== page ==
“Dominant features of the structure are the bell tower and steeple. Other Victorian decorations on the faces of the tower include pointed-arch louvers, gabled dormers, and imbricated shingles. The interior of the church is significant because of its original pews, altar rail and furniture, coved ceiling, and narrow beaded paneling arranged in herringbone pattern.

“Religion: The history of St. Paulís Methodist Church is directly linked with that of Liberty Chapel. Early records have been lost; however, local tradition indicates that Liberty Chapelís history dates from the late 18th or early 19th Centuries. There is strong local tradition that Francis Asbury, who traveled in the Pee Dee area in 1807, was influential in the growth of Methodism in the community of Harlleesville (later known as Little Rock) and in the development of Liberty Chapel.

“By 1814, a church known as Liberty Chapel had definitely been established, for in that year Philip Bethea, in his will, ordered the sale of his estate and Ď...one equal share with the above named persons to be appropriated to the repairs of Liberty Chapel and the Graveyard....í Several years later, in 1823, Liberty Chapel received as a gift the land where the present St. Paulís Church now stands. Thomas Harllee, Sr., in July 1823, donated one acre of land to the Trustees of the Methodist Society at Liberty Chapel for the purpose of constructing a meeting house. In 1820, Harllee had received a grant from the state of South Carolina for 998 acres of land which included the acreage he later donated to Liberty Chapel. Filed in the Marion County Plat Book is a plat for this grant. From the deed description of the donated land, the site of Liberty Chapel can be located. The present day St. Paulís Church is located in this same area.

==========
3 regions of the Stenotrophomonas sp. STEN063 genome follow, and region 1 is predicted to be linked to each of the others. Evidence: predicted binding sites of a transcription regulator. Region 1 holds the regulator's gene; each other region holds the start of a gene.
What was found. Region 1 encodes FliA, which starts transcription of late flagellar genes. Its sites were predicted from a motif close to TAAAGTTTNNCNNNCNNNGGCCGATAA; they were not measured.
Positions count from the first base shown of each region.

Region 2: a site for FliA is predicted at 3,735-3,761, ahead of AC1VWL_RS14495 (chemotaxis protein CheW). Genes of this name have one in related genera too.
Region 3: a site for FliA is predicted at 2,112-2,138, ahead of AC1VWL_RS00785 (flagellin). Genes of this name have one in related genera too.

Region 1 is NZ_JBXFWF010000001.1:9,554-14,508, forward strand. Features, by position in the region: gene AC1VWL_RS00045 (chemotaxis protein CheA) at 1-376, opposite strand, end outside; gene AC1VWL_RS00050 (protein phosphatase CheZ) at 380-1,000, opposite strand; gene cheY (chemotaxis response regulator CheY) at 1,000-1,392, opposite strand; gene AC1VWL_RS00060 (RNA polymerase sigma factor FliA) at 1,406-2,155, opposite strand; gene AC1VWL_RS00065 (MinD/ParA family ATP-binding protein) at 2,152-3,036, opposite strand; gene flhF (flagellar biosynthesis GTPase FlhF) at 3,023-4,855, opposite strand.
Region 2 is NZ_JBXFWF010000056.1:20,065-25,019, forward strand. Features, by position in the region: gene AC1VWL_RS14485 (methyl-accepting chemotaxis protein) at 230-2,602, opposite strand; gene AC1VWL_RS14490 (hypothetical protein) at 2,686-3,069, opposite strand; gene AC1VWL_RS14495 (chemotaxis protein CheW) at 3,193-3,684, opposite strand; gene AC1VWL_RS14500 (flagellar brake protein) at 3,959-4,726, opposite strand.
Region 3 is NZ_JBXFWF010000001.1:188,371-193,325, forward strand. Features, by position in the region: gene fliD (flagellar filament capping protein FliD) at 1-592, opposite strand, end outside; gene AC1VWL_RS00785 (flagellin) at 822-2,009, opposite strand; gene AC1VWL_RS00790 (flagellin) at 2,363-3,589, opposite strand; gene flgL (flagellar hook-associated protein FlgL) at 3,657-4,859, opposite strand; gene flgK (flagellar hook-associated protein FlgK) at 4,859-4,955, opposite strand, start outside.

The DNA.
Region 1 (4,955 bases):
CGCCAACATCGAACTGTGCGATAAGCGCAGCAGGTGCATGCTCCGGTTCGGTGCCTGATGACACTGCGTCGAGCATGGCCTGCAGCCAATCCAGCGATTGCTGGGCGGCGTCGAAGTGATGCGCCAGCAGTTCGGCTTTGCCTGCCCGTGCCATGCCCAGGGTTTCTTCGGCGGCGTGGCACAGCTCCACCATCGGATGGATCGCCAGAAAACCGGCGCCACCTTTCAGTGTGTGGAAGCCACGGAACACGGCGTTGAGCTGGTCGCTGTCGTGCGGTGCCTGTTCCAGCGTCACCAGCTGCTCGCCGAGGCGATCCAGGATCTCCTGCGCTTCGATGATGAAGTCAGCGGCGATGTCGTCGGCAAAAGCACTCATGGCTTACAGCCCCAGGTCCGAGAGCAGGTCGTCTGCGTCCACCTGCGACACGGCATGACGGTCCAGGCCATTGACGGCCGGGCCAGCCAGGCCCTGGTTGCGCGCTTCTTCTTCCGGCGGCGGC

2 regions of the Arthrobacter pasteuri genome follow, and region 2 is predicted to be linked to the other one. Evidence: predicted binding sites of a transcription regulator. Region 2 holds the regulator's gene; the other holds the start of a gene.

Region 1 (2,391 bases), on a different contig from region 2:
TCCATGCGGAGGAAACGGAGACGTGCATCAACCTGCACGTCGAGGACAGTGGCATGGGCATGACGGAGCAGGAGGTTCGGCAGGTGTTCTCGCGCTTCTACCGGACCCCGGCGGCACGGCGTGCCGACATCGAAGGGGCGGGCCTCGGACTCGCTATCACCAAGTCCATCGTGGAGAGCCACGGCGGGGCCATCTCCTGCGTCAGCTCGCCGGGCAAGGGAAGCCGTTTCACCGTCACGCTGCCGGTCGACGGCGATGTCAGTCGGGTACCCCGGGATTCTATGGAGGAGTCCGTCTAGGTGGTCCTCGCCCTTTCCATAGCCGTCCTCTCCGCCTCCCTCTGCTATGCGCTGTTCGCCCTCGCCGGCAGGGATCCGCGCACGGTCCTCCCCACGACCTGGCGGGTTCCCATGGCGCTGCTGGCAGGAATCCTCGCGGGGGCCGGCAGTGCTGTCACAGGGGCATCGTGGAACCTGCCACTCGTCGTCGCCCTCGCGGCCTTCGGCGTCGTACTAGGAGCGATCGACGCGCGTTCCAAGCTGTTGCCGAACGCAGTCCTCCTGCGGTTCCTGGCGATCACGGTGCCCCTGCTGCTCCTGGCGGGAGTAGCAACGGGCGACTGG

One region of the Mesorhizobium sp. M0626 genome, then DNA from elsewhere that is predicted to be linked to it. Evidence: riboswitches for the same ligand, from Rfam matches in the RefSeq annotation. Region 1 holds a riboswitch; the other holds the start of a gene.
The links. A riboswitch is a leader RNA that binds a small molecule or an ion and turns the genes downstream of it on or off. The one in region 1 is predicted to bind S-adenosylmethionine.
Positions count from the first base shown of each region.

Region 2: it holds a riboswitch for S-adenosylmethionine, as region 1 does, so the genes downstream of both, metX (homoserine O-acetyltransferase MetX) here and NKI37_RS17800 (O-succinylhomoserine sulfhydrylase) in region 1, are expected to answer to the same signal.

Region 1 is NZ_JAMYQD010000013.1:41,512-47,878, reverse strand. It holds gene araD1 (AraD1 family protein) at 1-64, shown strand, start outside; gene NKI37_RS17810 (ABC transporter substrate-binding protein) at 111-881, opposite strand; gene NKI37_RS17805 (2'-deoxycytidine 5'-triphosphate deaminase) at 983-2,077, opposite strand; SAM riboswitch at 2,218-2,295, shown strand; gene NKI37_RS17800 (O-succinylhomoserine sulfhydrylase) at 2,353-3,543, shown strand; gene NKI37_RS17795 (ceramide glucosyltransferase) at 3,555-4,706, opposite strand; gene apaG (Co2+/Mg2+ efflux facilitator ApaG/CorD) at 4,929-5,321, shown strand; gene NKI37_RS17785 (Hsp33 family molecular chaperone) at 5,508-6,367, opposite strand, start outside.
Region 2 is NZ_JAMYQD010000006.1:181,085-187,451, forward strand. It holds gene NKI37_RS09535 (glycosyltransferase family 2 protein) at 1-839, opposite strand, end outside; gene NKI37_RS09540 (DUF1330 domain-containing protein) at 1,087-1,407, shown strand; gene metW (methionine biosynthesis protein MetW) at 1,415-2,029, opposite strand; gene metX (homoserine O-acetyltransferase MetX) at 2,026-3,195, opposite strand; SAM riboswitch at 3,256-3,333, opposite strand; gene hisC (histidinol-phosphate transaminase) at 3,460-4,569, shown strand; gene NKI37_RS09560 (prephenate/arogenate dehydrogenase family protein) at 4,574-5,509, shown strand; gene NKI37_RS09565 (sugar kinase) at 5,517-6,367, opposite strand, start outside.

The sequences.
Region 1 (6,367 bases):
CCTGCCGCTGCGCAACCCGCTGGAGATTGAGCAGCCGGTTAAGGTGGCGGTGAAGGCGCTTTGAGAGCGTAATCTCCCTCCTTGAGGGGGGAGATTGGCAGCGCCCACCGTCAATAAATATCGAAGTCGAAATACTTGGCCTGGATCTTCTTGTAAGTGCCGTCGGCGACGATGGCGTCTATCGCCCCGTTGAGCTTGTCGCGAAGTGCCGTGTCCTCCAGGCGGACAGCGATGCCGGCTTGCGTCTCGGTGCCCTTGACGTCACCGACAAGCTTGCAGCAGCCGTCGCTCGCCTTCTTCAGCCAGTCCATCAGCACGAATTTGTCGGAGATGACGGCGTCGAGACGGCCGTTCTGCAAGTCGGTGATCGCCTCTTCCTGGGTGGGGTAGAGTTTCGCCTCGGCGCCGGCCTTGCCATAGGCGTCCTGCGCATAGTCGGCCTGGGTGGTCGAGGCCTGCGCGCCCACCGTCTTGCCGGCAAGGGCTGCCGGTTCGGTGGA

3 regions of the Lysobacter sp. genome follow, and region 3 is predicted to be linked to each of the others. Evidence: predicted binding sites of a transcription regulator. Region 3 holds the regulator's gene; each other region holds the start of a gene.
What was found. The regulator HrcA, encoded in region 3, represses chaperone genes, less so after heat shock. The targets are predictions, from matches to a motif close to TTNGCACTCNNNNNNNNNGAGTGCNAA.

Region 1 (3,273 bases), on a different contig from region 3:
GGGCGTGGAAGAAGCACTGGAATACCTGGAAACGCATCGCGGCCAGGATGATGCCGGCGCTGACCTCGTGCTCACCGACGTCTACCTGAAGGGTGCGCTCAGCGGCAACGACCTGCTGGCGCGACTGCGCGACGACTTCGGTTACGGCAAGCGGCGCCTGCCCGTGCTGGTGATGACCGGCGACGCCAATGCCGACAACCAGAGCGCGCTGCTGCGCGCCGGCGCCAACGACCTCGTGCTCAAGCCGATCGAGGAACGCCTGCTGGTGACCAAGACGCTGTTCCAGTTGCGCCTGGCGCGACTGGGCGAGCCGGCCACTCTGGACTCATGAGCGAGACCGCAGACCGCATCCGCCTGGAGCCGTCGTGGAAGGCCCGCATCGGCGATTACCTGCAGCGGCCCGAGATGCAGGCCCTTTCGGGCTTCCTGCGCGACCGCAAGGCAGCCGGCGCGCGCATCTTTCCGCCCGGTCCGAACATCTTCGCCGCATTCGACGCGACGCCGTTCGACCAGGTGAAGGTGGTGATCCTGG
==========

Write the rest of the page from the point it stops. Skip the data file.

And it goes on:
“Records show that Liberty Chapel made contributions to the Quarterly Conference of the Methodist Church in 1830, 1840, and 1845. In 1844, Thomas Harllee, Jr., donated Ď...to the trustees of the School At Liberty Chapel,...a right to the Schoolhouse including a half acre of land....í

“Records of the congregation have been lost, and no known description exists of Liberty Chapel. According to a speech entitled Methodism on the Pee Dee by Reverend R. E. Stackhouse, the present church structure of St. Paulís was erected in 1871. Reverend Stackhouse also states that the congregation in 1871 changed its name from Liberty Chapel to St. Paulís. Records of the South Carolina Conference of the United Methodist Church list individual congregations of the Little Rock Circuit for the first time in 1878. From this time until its deactivation in 1949, St. Paulís continued to participate in the South Carolina Conference of the Methodist Church as a member of the Little Rock Circuit of the Marion District.” (Submitted on April 11, 2009.) 
 
Categories. Churches, Etc.
 
 
Credits. This page originally submitted on , by J. J. Prats of Springfield, Virginia. This page has been viewed 661 times since then and 64 times this year. Photos:   1, 2, 3. submitted on , by J. J. Prats of Springfield, Virginia. This page was last revised on June 16, 2016.
 
Editor’s want-list for this marker. Additional photos of the church and its interior • Can you help?